Once upon a time, the Washington Redskins had a 10-year run that included more than four Super Bowl appearances and three Lombardi trophies; it included a Hall-of-Fame general manager (Bobby Beathard) and a Hall-of-Fame coach (Joe Gibbs), too.
Now, that’s not all that unusual. Bill Polian and Tony Dungy made it to Canton. So did Tom Landry and Tex Schramm. And so did John Madden and his de facto GM, Al Davis, former owner of the Raiders.
But Beathard arrives 22 years after Gibbs (1996), the coach he hired in 1981 and who brought life to a franchise that hadn’t won a playoff game since 1972. So how did the two make it work? Easy, said Beathard on the latest Talk of Fame Network broadcast.
“We had a simple agreement,” said Beathard, elected to Canton in the Class of 2018. “I get the players and you coach them. And he never interfered with the scouting, and I certainly didn’t interfere with the coaching.
“But we would get our boards all lined up before the draft, and in those days you had tapes and films of all the players. And we’d let each position coach … give them films or tapes of the players we really liked and looking at … and get their opinions, too. So we’d put it all together so we could put the players in the right rankings on our draft board.”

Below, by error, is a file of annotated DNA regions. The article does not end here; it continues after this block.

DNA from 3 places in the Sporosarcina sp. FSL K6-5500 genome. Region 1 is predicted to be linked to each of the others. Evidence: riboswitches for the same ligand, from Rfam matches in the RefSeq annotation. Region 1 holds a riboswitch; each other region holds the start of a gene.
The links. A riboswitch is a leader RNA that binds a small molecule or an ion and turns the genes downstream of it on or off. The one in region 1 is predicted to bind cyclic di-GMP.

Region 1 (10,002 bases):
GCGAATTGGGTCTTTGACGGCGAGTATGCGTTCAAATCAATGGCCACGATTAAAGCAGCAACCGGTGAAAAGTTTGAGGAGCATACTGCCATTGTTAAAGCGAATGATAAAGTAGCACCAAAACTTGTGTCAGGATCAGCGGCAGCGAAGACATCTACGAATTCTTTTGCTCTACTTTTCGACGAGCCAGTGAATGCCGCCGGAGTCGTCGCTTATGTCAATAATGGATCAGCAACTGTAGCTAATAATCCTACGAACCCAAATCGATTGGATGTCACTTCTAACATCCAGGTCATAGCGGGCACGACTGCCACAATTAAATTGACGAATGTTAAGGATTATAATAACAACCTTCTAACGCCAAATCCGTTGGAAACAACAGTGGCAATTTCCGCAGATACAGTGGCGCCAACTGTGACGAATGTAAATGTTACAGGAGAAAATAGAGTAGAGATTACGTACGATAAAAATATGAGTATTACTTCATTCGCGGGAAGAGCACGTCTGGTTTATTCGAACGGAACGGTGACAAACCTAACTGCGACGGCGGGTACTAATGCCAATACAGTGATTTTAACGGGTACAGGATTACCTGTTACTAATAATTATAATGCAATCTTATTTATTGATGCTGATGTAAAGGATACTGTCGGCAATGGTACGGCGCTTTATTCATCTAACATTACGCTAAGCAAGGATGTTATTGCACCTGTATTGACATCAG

It worked so well that Beathard’s first first-round draft pick … and Washington’s first first-rounder in 12 years … wound up in the Pro Football Hall of Fame: Wide receiver Art Monk. So did Darrell Green and Russ Grimm. And undrafted free agent Joe Jacoby, who was signed out of Louisville, was a Hall-of-Fame finalist the past three years.
Beathard later went to San Diego and made linebacker Junior Seau his first draft pick. Seau was elected to the Hall of Fame three years ago.
Beathard’s signature was hitting on late-round draft picks and acquisitions through trades, and he worked both so well that Washington won three Super Bowls with three different quarterbacks — none of whom is in the Hall of Fame — and three different star running backs.
“Every place I’ve been I know you have to work closely with the coaching staff,” Beathard said. “I worked with one coach … it didn’t last long … but (he) didn’t want the opinions of scouts. He only wanted to hear coaches. And I said, ‘That’s just not the way it works.’ But every place I’ve been that we’ve had success, they work well together.”
Beathard’s arrival at Canton was tempered by news that Jacoby, who was in his 20th — and last — year of eligibility as a modern-era candidate, failed to make the first cut to 10 among the 15 finalists. His candidacy now moves to the senior pool, where far too many qualified former players wait for their names to be called.
“I was really disappointed,” Beathard said of Jacoby. “I couldn’t believe it. I thought if Joe doesn’t make it, why would I make it? He’s special. I know a lot of the guys that have made the Hall of Fame, and Joe certainly deserves to be in there.”